World on fire: How do we adapt to a hotter planet?
Researchers around the globe agree: the Earth is getting warmer and warmer, extreme weather such as heat waves and long droughts increase the risk of wildfires. The group Wildfires in the Anthropocene at the Pufendorf Institute connects researchers from across Lund University who study fires from different perspectives: climate change, health, environmental security, fire safety and biodiversity.
Every year, the wildfire season grows longer in California, fires in the Amazon and Australia are increasing dramatically and this summer, large fires took hold of southern Europe. These more extreme and unpredictable fires occur more frequently and are more difficult to fight.
The group Wildfires in the Anthropocene at the Pufendorf Institute connects researchers from across Lund University. Together, they want to investigate the reasons behind, and the effects of, wildfires.
Wildfires: An eye-opener?
"We cannot ignore wildfires," says Lina Eklund, researcher at the Department of Physical Geography and Ecosystem Science, and the Center for Advanced Middle Eastern Studies.
"We can see how the damage affects us acutely, perhaps it will be an eye-opener for us; get more discussions started about climate change on Earth. Wildfires are here to stay. How do we learn to live with that, and what do we need to do to reduce the number of fires?"
The debate about what causes forest fires is underway on several levels. Are researchers to put their trust in hard environmental data or do they need to research into how political and economic systems steer and affect the climate?
Political scientist Pinar Dinc, from the Center for Advanced Middle Eastern studies, is researching the relationship between conflicts and fires in the Middle East. Can we find correlations between various levels of conflict and the increasing incidence of fires? A deeper analysis of the underlying reasons for conflicts, and climate change has attracted more attention in recent years.
"It is not, however, straightforward. Who, or what, actually starts a fire? Is it the state, a marginalized group of people, drought? As far as we can tell, political problems combined with environmental factors cause wildfires."
Lina Eklund specializes in remote analysis, in which she studies satellite images and data, enabling her to see what has happened across large areas of land over time. It is work that she has applied to the areas of conflict in the Middle East, where political and religious factors are usually analyzed.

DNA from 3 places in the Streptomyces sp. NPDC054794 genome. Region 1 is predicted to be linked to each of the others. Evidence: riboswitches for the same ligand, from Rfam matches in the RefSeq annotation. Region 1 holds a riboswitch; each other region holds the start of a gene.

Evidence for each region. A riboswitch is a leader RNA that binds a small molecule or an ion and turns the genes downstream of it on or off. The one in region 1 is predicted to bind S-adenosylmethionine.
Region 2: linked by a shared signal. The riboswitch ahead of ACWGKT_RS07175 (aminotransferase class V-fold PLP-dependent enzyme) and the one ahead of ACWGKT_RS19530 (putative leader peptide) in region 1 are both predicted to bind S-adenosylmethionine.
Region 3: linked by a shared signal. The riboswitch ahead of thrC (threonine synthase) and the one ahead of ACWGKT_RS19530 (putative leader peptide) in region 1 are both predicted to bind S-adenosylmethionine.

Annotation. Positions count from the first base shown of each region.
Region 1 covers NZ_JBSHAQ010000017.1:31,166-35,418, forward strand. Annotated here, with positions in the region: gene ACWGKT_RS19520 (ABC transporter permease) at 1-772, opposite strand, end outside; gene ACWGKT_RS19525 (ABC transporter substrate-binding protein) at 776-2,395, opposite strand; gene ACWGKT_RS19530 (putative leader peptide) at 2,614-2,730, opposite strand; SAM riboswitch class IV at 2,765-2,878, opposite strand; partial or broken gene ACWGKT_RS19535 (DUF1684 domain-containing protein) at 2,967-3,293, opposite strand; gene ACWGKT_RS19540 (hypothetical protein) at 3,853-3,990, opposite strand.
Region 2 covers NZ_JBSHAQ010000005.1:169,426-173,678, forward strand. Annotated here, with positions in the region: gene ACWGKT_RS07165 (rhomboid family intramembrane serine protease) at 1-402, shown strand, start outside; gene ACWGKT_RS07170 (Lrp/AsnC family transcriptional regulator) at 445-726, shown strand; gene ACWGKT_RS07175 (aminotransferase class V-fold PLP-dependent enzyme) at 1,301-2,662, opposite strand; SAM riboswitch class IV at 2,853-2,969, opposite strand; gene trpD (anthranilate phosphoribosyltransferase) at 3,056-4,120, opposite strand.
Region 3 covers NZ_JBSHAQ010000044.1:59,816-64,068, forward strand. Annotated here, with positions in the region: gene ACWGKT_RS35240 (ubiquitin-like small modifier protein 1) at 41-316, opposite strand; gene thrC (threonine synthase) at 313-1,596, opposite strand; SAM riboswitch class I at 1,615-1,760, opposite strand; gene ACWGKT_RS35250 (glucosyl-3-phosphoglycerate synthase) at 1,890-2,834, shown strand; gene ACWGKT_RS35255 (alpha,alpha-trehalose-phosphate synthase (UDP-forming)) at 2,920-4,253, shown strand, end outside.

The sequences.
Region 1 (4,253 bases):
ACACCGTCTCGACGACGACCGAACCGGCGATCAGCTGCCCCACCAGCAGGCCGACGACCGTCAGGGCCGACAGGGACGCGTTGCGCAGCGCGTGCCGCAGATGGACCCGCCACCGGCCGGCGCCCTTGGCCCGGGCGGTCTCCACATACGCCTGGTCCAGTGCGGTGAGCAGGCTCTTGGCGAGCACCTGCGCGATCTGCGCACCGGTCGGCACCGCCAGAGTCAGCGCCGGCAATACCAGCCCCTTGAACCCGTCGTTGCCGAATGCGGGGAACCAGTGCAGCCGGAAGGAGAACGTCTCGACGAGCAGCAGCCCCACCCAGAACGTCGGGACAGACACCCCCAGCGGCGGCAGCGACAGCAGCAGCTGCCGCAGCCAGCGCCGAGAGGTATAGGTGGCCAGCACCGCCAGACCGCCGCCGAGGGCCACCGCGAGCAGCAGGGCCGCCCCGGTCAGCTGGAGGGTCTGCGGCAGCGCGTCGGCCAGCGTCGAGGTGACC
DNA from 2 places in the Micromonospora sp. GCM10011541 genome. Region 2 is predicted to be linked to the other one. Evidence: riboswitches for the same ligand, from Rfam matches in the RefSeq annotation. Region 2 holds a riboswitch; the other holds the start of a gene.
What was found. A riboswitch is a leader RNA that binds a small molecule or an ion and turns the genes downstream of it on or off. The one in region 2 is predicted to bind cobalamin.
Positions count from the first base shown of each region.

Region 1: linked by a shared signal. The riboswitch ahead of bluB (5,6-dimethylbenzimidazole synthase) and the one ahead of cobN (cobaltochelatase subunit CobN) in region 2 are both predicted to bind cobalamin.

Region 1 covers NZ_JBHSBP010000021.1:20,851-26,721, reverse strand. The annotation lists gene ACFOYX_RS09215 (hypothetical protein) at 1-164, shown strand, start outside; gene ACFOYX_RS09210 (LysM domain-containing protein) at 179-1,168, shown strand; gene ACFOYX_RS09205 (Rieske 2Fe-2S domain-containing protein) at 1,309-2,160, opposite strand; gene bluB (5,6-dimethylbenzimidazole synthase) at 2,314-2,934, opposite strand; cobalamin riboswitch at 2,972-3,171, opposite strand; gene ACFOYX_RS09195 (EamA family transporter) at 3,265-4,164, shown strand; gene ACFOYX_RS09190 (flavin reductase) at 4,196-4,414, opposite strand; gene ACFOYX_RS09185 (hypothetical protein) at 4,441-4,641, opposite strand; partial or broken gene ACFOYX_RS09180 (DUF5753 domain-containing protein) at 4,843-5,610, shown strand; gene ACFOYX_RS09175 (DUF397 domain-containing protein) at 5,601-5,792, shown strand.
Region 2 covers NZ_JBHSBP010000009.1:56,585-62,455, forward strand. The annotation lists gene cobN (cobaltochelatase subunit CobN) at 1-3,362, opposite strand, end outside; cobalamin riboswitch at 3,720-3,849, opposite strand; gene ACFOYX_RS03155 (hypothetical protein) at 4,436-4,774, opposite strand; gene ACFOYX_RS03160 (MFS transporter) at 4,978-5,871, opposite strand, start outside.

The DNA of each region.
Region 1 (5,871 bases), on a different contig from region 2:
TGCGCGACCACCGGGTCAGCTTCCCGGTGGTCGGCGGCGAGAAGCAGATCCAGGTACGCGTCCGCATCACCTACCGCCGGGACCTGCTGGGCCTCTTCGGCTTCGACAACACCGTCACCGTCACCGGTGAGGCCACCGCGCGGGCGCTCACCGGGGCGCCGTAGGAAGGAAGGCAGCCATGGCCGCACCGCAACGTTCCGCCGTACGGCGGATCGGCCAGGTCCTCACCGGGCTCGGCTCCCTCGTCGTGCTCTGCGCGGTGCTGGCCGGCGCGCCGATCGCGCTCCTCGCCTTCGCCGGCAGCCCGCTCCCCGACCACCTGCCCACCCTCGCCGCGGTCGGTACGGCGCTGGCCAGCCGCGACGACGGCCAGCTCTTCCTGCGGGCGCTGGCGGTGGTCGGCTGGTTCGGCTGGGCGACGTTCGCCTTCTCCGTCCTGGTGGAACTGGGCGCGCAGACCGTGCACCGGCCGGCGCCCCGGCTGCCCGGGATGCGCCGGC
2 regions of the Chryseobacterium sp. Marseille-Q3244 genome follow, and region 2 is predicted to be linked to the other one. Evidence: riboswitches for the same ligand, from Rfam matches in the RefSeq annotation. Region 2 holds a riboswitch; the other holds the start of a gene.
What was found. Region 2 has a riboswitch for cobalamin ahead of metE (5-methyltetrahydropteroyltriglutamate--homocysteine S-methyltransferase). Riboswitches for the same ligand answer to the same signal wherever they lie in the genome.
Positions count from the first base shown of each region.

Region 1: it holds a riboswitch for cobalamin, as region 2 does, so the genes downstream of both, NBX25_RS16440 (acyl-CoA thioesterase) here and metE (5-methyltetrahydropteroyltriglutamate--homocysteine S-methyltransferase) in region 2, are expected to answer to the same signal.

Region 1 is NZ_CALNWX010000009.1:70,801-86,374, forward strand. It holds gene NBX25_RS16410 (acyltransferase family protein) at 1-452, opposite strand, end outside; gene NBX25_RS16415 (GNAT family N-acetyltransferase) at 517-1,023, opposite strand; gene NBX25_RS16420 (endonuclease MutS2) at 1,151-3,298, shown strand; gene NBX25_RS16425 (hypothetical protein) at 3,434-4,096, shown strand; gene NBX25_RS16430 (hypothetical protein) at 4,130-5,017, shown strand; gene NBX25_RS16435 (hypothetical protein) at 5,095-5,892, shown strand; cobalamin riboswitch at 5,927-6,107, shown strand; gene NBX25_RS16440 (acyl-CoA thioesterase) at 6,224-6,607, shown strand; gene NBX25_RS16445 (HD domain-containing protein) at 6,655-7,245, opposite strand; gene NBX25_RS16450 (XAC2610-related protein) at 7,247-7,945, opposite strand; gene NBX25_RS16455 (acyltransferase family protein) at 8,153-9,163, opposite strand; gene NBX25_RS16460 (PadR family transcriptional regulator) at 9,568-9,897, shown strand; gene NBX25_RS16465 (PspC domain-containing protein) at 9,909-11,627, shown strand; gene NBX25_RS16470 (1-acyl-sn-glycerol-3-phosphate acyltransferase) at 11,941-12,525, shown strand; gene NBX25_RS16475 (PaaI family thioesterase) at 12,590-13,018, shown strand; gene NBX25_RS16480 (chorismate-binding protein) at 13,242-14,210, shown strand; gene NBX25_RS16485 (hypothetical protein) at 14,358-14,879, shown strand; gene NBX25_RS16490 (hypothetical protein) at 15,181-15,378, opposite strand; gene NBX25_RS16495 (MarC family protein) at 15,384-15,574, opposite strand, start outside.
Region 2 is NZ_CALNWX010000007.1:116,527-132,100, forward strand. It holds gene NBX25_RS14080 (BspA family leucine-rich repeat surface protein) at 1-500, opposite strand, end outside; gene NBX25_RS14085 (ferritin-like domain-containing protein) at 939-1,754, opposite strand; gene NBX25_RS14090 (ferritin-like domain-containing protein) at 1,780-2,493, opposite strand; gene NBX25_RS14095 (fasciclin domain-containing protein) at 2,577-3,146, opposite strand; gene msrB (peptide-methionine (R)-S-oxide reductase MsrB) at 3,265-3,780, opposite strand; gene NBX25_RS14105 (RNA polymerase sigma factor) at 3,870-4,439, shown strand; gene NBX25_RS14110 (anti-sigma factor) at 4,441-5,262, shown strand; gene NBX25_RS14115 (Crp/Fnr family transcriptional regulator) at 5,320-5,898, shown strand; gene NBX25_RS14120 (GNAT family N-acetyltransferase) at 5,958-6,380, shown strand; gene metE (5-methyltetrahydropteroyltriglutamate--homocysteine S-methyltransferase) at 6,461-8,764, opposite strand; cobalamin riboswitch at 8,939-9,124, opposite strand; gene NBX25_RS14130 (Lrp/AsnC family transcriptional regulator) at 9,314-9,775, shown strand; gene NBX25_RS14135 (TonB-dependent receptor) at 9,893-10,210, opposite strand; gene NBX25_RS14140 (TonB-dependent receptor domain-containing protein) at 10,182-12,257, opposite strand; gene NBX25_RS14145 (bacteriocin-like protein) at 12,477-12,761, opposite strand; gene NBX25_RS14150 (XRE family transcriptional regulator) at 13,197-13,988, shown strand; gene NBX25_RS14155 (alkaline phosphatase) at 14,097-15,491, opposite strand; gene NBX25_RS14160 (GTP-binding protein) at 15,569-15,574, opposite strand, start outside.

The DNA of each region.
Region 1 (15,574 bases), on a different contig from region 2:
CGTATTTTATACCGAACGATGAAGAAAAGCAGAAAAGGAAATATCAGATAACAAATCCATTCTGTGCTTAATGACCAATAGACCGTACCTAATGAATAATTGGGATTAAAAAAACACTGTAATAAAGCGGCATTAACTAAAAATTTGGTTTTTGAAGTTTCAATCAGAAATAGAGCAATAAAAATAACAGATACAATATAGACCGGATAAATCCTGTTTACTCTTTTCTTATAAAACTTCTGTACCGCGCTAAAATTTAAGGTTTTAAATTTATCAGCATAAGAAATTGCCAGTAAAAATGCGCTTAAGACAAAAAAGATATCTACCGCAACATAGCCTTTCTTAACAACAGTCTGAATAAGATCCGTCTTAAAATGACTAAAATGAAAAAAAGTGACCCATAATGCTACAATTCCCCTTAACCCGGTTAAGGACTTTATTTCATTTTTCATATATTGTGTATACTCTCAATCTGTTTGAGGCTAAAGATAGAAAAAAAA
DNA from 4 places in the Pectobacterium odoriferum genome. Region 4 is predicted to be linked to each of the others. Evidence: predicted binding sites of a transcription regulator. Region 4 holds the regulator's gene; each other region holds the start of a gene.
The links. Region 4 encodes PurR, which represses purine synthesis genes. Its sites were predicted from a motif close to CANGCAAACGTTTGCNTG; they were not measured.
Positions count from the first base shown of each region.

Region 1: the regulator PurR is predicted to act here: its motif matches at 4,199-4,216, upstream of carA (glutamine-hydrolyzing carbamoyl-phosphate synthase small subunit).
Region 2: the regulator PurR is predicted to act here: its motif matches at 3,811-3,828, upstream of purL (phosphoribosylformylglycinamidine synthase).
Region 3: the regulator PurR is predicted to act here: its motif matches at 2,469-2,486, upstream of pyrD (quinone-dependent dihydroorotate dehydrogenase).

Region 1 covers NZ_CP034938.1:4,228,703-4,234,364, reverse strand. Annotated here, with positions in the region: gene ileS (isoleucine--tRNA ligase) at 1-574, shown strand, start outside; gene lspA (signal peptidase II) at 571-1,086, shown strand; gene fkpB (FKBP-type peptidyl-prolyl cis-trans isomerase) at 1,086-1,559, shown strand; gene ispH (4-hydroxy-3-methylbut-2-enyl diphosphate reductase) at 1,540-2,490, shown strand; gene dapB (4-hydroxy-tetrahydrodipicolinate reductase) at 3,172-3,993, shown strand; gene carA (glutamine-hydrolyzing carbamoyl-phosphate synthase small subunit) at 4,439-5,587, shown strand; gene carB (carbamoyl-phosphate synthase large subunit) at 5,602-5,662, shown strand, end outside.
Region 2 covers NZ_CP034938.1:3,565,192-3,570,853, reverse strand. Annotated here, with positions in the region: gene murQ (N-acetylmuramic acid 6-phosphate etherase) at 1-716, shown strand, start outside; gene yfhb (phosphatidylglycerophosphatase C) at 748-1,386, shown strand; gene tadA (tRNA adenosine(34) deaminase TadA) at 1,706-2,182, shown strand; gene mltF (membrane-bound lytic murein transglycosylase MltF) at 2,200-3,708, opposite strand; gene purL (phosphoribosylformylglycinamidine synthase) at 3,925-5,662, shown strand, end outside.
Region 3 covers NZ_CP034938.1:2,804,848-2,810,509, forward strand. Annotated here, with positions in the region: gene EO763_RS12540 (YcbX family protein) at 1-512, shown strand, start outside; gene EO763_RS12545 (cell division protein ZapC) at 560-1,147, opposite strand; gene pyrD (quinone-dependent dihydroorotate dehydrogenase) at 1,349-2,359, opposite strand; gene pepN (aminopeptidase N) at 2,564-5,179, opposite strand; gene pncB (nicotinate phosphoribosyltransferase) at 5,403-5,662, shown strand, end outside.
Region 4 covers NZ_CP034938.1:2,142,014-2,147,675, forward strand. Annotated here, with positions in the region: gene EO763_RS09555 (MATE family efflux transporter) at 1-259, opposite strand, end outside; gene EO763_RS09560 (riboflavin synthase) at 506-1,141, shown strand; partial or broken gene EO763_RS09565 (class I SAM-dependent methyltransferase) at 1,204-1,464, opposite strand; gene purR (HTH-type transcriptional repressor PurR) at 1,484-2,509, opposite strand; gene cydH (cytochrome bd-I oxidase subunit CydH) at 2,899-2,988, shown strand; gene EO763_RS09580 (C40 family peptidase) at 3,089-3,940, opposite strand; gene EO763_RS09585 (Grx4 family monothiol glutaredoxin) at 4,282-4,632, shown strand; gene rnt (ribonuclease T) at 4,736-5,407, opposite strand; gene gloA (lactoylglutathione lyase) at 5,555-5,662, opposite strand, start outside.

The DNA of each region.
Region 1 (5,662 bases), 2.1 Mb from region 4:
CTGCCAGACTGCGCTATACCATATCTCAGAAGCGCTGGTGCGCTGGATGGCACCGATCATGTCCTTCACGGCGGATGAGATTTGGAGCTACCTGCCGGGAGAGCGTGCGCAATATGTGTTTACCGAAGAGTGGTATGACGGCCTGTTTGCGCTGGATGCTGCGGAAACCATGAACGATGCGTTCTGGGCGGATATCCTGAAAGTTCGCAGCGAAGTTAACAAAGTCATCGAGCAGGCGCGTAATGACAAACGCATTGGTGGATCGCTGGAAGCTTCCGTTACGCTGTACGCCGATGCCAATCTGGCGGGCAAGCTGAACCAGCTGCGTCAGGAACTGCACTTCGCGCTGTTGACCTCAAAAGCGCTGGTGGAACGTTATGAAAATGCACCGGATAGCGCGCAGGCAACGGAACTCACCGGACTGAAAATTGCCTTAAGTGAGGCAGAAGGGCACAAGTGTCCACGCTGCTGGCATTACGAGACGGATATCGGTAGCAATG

"I focus on seeing how the landscape, for example agricultural land, changes over time. My research also shows that when conflicts intensify and more people die, the number of fires also increases."
Both Lina Eklund and Pinar Dinc note that the deforestation that takes place after a large fire challenges society to find new ways of living and that exerts pressure at a political level to accomplish change.
"The more we work on this area, the more I think about how groups—and marginalized groups in particular—need to resist what is happening on their land," says Pinar Dinc.
With the help of satellite images, Lina Eklund has been able to see fires in the area around Chernobyl. Fires that, presumably, were caused by conflict in the area. These fires could cause the release of radioactive particles that have been in the ground since the nuclear accident in 1986.
"What do these fires mean in terms of these dangerous substances that could end up in the atmosphere? Earlier fires around Chernobyl have not led to the release of particles at dangerous levels, but it is frightening that it might burn in an area as critical as this."
Fires without borders
Fire does not respect national borders; a wildfire can spread from one country to another. Buildings are destroyed, agricultural land laid to waste, and it can result in forced migration. How do we deal with it, what strategies are necessary in each individual country and together, internationally? In several countries there is a lack of centralization, which became very apparent in Sweden during the hot summer of 2018. Some 50 or so fires broke out, and in order to bring the situation under control the EU assisted with the firefighting effort with resources from Italy, France and elsewhere. And it is that kind of cooperation that Pinar Dinc and Lina Eklund hope to see.
"It is important that we broaden our perspectives within research too, and look at political and economic factors that can be a cause of fires. It is frustrating, however, that we researchers produce facts that could be used to make the world better, but politicians are not always receptive," says Pinar Dinc.
Lina Eklund and Pinar Dinc envisage a future in which we learn more about the causes of wildfires and how we combat them, and at the same time find ways of living with these fires in order to better adapt our societies to a hotter world.
"Ultimately, it is not nature that will be destroyed, but humanity. Nature will always be the winner," says Pinar Dinc.
Provided by Lund University